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Hollow production overshadows potential. - 45%

Diamhea, January 30th, 2014

There is a decent album hiding somewhere in The Art of Balance, but no matter how earnest the effort, a sizable portion of it's promise is gutted due to the dreadful production values. Viewing this approach from the band's perspective, the compressed, crunchy sonic aesthetics might be a nod to the "hard rock" portion of the genre-balancing act as per the album's title. It falls flat all the same, as some of the heavier, grooving riffing patterns suffer mightily under the weight of the poor production, neutralizing The Art of Balance's melodic death disposition and testing the listener's patience in more ways than one.

Shadows Fall get a decent groove going during "Stepping Outside the Circle" and "Mystery of One Spirit", but even compact, potent compositions such as these can barely keep their heads above water when the guitars are this gutted. It sounds like the band recorded the rhythm tracks using 30-watt practice amps. The pinch harmonics also sound thin, wafting, and irritating. Even so, "Mystery of One Spirit" opens with a catchy, animated main riff and features a neck-jerking gallop, making this one a keeper, at the very least. I am also quite partial to the title track, which is more emotional and stirring. Fair's clean vocals sound really good on that one, although his approach has the tendency to devolve into atonal half-shouting that clashes with the melodic side of the material here. I've also heard Bittner lauded as some sort of drum-genius, but he certainly makes no case for that title here.

The second half of The Art of Balance seals it's fate as a true disappointment. "The Idiot Box" features a heavier inclination to its riffs, but a dearth of melody seriously damages it's staying power. "A Fire in Babylon" is the obvious attempt at an "epic" number, being over seven minutes long and featuring an instrumental precursor in "Prelude to Disaster". The band really builds this one up as being something to remember, but most if it blends in with the rest of the material here. Some of the vocal lines are more experimental and the there is a decent half-thrash passage near the end, but nothing even bordering on the quality present in the title track or "Mystery of One Spirit". The Pink Floyd cover is also a waste of time and comes off as a really forced attempt at paying homage to the classic rock aesthetics The Art of Balance supposedly draws inspiration from. I certainly don't hear them.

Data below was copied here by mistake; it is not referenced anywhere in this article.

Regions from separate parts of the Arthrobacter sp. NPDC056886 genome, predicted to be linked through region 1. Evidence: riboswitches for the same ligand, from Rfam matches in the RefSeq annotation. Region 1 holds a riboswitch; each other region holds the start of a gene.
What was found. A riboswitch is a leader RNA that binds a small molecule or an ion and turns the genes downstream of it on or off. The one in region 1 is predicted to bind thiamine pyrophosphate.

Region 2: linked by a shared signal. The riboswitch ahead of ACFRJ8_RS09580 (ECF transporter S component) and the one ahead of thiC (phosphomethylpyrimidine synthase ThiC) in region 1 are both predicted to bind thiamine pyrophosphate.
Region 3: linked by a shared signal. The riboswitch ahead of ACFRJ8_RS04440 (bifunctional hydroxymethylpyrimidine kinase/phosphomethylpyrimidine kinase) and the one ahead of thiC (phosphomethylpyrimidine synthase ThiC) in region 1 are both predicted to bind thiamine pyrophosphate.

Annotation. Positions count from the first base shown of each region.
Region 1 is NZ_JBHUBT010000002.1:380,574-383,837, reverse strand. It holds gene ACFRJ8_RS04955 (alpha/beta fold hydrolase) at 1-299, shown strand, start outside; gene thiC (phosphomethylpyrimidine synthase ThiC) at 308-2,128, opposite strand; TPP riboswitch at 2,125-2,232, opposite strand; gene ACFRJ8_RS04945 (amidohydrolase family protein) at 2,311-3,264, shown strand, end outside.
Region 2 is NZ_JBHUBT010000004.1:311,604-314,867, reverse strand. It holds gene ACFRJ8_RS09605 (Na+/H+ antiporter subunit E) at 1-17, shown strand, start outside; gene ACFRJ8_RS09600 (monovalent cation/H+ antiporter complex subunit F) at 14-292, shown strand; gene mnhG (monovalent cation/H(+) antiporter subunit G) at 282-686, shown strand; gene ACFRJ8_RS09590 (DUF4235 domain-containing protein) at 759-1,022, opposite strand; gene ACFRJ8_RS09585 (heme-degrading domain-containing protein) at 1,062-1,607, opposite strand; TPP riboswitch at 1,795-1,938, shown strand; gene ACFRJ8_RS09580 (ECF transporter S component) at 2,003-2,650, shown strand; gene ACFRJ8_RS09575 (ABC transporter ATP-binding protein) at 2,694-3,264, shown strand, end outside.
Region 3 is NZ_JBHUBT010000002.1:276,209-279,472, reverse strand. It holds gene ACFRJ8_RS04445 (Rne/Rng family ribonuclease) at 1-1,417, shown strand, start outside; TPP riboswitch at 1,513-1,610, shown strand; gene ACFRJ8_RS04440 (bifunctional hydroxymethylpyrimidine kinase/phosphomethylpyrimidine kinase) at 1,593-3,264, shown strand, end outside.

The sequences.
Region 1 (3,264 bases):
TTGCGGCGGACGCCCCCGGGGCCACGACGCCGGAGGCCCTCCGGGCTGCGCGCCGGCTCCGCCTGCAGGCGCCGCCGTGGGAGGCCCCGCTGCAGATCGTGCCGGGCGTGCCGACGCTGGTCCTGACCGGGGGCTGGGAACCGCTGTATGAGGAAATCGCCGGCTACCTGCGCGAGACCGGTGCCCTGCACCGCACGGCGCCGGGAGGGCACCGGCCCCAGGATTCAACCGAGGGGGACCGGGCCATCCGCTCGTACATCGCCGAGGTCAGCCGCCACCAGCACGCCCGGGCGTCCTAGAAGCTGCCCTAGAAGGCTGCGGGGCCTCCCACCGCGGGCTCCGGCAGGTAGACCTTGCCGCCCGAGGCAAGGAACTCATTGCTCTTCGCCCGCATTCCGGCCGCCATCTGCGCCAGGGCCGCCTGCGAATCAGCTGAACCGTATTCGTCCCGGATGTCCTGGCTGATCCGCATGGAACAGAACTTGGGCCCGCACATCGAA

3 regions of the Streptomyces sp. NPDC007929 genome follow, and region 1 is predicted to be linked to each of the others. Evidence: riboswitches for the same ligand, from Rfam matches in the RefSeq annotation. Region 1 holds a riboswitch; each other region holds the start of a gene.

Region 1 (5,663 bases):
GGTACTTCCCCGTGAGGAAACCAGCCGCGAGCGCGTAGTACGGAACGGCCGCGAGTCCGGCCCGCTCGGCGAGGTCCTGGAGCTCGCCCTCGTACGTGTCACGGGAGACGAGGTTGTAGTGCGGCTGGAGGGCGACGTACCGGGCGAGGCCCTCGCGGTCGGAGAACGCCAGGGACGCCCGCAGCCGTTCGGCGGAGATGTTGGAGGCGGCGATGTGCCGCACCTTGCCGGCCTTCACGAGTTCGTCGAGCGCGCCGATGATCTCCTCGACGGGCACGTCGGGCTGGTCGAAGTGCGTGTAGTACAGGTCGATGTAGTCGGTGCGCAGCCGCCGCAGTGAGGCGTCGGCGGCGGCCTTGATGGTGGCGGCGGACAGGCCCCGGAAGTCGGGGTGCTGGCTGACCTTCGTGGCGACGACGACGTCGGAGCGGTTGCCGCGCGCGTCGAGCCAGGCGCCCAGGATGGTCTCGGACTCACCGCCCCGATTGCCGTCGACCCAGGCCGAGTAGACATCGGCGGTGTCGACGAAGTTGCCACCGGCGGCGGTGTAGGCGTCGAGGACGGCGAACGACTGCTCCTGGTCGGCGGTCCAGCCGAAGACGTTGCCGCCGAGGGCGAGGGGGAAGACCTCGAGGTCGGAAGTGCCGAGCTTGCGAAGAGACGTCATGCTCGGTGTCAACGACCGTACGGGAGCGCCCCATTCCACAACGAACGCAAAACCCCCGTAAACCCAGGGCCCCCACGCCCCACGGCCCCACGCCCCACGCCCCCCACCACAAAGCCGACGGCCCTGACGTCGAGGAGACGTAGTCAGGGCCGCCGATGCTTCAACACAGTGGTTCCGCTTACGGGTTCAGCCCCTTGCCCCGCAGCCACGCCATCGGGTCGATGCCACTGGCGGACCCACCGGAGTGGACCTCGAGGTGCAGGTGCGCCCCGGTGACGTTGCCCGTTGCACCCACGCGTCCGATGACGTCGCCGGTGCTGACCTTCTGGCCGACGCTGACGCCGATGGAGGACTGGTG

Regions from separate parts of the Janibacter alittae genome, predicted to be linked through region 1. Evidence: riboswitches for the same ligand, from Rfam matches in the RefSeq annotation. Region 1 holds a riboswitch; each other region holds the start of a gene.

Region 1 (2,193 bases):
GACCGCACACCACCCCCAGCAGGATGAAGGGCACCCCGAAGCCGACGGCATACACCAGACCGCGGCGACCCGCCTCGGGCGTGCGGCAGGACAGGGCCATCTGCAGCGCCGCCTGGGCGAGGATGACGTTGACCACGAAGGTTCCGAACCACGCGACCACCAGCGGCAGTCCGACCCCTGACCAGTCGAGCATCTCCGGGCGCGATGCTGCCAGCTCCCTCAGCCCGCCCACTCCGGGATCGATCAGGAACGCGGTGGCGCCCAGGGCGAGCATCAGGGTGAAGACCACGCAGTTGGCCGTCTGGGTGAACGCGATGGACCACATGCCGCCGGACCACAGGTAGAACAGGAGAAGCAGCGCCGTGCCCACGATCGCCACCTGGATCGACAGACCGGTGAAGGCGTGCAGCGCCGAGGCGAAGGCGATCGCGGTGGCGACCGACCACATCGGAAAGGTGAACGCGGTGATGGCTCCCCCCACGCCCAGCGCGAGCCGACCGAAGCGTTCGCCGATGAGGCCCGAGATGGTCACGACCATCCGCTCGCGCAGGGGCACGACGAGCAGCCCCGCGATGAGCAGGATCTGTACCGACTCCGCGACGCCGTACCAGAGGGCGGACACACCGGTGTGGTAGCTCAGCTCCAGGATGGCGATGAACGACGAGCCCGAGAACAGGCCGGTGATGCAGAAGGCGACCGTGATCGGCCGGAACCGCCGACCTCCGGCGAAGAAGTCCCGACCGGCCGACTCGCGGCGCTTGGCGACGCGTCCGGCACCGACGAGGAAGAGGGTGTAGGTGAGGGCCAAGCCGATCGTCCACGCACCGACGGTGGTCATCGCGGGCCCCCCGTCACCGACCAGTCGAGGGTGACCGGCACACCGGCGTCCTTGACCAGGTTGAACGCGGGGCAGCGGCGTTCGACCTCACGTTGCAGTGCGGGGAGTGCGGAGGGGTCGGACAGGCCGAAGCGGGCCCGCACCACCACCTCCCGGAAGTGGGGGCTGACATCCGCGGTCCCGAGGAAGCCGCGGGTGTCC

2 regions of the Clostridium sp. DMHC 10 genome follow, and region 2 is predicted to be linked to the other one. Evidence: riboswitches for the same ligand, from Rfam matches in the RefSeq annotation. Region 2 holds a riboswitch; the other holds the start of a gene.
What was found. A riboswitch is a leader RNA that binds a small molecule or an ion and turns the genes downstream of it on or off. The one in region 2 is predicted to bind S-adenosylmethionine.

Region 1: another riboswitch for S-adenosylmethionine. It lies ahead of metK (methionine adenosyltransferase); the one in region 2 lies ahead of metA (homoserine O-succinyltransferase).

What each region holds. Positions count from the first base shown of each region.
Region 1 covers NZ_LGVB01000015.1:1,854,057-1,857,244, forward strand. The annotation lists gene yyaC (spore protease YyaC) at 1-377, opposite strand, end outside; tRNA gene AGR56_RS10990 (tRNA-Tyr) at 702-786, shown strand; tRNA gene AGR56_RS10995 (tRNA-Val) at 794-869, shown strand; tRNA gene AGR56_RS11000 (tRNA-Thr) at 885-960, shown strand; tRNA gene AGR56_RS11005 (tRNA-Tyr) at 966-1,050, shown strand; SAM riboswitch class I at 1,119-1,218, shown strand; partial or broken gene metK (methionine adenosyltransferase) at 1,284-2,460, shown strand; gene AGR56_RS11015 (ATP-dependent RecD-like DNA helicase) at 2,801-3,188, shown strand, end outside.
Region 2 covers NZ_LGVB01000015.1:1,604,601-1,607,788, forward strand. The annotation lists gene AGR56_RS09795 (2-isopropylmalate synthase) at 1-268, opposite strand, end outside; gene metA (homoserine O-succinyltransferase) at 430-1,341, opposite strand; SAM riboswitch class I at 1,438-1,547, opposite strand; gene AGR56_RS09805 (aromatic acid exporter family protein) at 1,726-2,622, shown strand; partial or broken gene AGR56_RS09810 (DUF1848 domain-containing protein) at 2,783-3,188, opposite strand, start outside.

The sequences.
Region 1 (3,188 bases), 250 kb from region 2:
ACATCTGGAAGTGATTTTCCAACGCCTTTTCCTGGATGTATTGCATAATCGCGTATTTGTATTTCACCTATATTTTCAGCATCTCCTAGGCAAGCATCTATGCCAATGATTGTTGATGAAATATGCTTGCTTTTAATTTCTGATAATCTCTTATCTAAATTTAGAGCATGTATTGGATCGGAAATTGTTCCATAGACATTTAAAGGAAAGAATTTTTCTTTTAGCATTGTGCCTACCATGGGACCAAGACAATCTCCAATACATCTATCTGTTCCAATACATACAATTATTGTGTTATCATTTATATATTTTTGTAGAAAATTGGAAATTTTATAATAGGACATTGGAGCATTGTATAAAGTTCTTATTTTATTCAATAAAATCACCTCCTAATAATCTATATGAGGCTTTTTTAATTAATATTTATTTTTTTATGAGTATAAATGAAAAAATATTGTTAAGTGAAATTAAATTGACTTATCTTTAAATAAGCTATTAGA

It has it's moments, but I can't help but feel that one of the biggest issues with The Art of Balance is deep-rooted and revolves around the forced attempt at melding the disparate styles together. Seek out "Mystery of One Spirit" and the title track. Get The War Within instead, which comes off as less pretentious and meandering on the whole.